The best classic books about the world of the Kurds

Christiane Bird Author Of A Thousand Sighs, a Thousand Revolts: Journeys in Kurdistan
By Christiane Bird

Who am I?

I first became interested in the Kurds during a 1998 journey I took to Iran to work on my first book about the Middle East, Neither East nor West. While there, I traveled to Sanandaj, Iran’s unofficial Kurdish capital, where I was immediately struck by how different the area seemed from the rest of the Islamic Republic—heartbreaking in its lonesome beauty, and defiant. Despite a large number of Revolutionary Guards on the streets, the men swaggered and women strode. These people are not cowed, I thought—no wonder they make the Islamic government nervous. I had to find out more.

I wrote...

Book cover of A Thousand Sighs, a Thousand Revolts: Journeys in Kurdistan

What is my book about?

From a Kurdish wedding in Iran, to the destroyed Kurdish countryside in southeastern Turkey, to lunch with a powerful exiled agha in Syria, to the sites of Saddam Hussein's horrific chemical attacks in Iraq, Bird offers welcome insight into a violently stunning world understood by few Westerners. Part mesmerizing travelogue, part action-packed history, part reportage, and part cultural study, this critical book—published in 2003, but still highly relevant today—helps to unveil the mysteries of an increasingly influential part of the world.

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The books I picked & why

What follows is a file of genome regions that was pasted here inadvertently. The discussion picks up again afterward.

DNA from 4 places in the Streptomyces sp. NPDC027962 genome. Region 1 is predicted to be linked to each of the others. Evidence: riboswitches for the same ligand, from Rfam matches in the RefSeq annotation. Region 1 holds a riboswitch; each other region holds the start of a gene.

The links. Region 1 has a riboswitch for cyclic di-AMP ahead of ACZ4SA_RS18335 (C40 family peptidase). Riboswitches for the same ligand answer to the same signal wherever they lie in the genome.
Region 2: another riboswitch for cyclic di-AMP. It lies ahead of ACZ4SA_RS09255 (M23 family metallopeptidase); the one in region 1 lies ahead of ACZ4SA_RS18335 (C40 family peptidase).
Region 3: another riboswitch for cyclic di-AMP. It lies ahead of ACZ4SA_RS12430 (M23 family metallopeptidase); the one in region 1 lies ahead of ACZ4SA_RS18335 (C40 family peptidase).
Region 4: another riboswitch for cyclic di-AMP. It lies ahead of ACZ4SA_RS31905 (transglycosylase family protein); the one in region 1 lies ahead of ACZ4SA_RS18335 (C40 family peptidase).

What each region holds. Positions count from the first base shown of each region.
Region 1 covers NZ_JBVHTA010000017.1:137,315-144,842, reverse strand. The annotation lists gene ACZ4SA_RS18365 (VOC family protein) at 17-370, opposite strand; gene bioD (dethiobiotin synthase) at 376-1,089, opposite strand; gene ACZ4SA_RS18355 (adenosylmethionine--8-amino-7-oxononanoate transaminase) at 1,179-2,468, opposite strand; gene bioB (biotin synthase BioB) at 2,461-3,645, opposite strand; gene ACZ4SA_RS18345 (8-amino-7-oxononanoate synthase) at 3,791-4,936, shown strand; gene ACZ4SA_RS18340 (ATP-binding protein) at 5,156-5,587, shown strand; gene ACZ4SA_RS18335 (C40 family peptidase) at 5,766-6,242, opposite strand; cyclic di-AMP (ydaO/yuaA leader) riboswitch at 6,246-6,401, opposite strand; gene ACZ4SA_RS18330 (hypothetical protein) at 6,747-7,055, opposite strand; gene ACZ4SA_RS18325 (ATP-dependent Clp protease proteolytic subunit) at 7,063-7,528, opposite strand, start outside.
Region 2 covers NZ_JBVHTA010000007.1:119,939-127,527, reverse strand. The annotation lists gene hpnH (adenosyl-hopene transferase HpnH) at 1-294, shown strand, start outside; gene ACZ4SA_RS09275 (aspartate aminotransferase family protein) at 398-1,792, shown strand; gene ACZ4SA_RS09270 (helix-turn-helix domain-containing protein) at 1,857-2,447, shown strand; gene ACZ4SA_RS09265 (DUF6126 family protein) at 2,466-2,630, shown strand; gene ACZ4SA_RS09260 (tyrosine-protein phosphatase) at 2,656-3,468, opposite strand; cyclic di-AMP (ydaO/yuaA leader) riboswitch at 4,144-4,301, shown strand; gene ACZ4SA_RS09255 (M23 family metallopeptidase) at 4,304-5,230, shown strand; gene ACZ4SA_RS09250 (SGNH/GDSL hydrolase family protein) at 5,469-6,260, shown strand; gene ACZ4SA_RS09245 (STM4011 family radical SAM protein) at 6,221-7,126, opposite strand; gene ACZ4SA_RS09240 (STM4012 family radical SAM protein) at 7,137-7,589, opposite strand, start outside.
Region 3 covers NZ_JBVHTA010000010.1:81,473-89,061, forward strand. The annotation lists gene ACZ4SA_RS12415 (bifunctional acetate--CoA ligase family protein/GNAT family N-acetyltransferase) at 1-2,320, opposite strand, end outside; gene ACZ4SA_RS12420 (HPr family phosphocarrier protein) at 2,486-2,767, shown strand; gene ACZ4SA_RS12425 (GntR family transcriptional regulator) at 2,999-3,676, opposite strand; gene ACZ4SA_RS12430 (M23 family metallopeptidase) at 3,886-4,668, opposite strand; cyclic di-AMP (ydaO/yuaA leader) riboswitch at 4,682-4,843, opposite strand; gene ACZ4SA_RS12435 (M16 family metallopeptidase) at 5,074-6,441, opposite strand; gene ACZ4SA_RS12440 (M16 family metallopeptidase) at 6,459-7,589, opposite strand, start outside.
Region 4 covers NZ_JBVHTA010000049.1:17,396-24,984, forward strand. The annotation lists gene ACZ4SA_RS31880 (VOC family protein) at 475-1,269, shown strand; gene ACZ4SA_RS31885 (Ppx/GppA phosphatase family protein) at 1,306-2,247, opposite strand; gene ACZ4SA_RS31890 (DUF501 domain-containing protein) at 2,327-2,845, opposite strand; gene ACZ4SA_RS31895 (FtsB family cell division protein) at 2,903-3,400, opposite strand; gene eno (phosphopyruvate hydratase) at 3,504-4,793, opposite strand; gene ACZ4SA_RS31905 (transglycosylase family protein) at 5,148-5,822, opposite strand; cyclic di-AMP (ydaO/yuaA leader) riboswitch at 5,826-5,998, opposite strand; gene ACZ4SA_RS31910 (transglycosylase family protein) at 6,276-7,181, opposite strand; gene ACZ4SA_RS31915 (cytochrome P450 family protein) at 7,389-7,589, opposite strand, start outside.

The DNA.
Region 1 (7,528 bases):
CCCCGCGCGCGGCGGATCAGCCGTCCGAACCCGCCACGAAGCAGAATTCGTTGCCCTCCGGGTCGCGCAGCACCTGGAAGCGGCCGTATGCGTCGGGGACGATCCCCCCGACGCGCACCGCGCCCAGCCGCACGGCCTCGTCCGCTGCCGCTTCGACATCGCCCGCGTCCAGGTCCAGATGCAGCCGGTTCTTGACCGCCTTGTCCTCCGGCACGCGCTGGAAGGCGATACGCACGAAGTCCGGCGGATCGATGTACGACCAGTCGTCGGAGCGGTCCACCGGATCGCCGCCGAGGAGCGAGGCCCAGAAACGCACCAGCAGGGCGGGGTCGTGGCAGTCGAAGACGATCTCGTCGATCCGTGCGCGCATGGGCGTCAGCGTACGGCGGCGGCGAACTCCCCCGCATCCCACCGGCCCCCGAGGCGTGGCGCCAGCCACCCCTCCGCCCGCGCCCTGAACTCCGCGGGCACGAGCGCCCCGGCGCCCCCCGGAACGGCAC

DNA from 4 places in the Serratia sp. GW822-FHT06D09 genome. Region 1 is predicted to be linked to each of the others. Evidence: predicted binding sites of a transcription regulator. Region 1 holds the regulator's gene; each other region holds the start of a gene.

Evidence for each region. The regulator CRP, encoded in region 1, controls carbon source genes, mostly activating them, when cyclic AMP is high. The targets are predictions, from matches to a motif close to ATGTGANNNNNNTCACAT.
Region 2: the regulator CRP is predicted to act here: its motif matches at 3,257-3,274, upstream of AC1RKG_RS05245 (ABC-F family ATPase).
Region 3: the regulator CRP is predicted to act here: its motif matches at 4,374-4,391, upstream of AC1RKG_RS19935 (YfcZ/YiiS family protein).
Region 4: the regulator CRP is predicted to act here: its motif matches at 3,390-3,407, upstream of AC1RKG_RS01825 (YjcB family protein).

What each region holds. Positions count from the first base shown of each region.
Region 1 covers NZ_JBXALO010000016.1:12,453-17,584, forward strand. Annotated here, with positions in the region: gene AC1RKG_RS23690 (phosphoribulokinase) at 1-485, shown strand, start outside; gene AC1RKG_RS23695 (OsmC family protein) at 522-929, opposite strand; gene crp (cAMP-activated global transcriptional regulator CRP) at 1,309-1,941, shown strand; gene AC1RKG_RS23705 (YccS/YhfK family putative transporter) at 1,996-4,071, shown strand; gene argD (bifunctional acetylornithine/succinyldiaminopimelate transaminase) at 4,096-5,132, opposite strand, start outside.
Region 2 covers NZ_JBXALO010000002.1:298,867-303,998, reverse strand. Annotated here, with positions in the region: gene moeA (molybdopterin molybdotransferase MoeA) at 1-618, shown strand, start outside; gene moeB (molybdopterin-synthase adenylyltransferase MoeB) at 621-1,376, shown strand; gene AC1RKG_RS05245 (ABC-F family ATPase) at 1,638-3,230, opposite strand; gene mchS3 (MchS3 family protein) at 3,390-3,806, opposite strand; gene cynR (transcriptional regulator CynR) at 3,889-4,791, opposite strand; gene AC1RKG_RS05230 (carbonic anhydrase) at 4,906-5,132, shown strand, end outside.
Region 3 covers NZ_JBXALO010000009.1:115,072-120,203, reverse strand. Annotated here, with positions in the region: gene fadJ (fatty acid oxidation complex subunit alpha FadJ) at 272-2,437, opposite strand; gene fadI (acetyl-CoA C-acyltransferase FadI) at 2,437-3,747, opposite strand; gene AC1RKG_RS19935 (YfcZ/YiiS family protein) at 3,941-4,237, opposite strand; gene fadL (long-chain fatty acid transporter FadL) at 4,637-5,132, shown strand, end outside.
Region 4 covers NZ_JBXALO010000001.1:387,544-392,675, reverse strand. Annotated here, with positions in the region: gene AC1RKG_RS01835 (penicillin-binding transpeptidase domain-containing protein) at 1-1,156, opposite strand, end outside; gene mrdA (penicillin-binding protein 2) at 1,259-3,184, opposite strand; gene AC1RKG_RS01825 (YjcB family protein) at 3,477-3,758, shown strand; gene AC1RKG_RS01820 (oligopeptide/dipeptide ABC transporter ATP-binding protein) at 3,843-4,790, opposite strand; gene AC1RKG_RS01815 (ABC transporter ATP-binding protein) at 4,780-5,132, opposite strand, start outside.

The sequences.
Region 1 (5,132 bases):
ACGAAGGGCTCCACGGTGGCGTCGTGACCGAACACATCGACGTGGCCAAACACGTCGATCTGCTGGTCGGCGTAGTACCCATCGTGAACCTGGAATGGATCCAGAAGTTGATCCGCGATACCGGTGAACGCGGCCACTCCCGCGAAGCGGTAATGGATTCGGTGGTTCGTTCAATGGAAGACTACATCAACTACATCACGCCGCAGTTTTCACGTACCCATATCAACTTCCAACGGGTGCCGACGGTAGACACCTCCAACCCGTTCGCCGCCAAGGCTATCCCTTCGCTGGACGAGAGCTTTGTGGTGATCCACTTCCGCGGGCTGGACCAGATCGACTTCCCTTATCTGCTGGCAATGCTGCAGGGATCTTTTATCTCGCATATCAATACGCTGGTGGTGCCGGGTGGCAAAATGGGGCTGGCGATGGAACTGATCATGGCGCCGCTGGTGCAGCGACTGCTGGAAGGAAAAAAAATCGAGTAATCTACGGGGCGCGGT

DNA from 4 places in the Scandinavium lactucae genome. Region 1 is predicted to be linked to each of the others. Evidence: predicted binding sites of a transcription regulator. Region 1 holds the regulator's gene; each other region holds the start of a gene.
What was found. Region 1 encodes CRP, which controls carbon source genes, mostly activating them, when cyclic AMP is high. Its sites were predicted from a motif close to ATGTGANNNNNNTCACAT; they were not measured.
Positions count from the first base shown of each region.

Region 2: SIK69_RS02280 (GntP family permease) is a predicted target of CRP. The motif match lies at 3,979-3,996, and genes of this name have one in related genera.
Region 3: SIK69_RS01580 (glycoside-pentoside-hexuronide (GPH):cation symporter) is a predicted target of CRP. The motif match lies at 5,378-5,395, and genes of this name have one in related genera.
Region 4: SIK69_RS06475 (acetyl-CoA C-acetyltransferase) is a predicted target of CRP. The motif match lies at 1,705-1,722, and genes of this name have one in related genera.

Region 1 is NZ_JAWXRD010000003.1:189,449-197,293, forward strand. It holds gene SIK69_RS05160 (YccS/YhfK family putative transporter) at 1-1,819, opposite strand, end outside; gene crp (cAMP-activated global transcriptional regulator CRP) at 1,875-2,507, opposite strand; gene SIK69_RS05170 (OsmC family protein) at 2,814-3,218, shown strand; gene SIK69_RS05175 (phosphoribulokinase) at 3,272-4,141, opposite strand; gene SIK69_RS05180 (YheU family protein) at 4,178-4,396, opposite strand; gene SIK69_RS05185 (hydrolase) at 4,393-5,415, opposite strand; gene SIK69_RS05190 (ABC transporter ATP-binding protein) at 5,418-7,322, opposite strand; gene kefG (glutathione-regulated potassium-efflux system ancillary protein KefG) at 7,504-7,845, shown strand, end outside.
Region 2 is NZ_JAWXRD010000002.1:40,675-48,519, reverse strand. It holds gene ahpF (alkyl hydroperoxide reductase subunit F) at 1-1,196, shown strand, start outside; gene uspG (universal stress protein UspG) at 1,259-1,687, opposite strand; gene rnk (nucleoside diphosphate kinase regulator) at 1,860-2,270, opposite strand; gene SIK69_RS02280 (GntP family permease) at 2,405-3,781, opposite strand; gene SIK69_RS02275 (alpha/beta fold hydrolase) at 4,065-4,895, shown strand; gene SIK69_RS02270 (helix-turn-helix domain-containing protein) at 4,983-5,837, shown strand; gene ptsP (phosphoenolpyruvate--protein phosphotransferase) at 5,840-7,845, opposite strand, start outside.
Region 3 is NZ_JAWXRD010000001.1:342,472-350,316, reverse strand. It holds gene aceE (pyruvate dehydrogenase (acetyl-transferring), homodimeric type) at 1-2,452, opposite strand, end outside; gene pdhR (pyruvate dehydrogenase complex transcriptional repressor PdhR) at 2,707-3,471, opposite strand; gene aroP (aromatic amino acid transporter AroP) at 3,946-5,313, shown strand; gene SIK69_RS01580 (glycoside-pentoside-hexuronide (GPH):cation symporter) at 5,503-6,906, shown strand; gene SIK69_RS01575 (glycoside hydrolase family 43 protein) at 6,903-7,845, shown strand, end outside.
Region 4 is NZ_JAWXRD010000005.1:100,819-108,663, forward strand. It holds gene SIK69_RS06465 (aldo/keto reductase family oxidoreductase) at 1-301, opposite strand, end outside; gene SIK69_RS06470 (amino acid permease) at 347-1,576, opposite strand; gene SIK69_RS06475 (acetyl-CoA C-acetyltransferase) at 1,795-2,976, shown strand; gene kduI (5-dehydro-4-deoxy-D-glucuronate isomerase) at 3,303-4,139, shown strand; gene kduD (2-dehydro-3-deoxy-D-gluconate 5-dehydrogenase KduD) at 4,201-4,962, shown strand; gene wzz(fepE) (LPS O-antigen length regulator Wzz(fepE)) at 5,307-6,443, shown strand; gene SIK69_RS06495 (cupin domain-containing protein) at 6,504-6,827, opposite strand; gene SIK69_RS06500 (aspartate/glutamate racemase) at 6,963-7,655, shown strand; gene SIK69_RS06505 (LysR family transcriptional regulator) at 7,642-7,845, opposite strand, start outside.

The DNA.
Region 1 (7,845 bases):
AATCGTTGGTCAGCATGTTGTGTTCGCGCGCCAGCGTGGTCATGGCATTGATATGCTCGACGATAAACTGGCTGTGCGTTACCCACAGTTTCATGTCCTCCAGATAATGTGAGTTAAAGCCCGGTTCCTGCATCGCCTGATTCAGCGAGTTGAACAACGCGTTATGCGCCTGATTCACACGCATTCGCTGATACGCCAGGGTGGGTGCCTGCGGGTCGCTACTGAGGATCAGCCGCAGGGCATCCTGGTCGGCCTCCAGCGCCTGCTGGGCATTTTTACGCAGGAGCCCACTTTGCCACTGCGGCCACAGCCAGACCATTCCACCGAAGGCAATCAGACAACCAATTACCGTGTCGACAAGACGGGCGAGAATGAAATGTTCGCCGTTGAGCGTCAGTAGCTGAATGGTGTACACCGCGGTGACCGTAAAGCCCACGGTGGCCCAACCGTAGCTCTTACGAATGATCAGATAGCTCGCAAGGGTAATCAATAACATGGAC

Book cover of Kurdistan: In the Shadow of History

Why did I love this book?

This enormous repository of Kurdish history and culture is jam-packed with everything from photographs and maps, to excerpts from memoirs and letters, to clips from newspapers and government documents. Covering the period from the 1870s to the early 2000s, it includes accounts from both the Kurds themselves and outsiders. I poured over the book both before and after my travels, and each time I did, I discovered a powerful new narrative or image I hadn’t noticed before.

By Susan Meiselas,

Why should I read it?

1 author picked Kurdistan as one of their favorite books, and they share why you should read it.

What is this book about?

Kurdistan was erased from world maps after World War I, when the victorious powers carved up the Middle East, leaving the Kurds without a homeland. Today the Kurds, who live on land that straddles the borders of Turkey, Iran, Iraq, and Syria, are by far the largest ethnic group in the world without a state.Renowned photographer Susan Meiselas entered northern Iraq after the 1991 Gulf War to record the effects of Saddam Hussein's campaigns against Iraq's Kurdish population. She joined Human Rights Watch in documenting the destruction of Kurdish villages (some of which Hussein had attacked with chemical weapons in…

Memed, My Hawk

By Yashar Kemal, Edouard Roditi (translator),

Book cover of Memed, My Hawk

Why did I love this book?

A Kurd born in Turkey in 1923, Kemal was a contender for the Nobel Prize for Literature for years, and this book is the real deal, a classic novel of adventure and heroism that has been compared to works by Faulkner. It’s not overtly about the Kurds—the ethnicity of its main character, Memed, is not mentioned—and yet it is, as Memed is a rebel who refuses to submit to authoritarian rule and risks everything for freedom. Fast-paced and gripping, yet also lyrical and meditative, the book is set in southeastern Turkey—i.e., Kurdistan—and its descriptions of the land are unforgettable. 

By Yashar Kemal, Edouard Roditi (translator),

Why should I read it?

1 author picked Memed, My Hawk as one of their favorite books, and they share why you should read it.

What is this book about?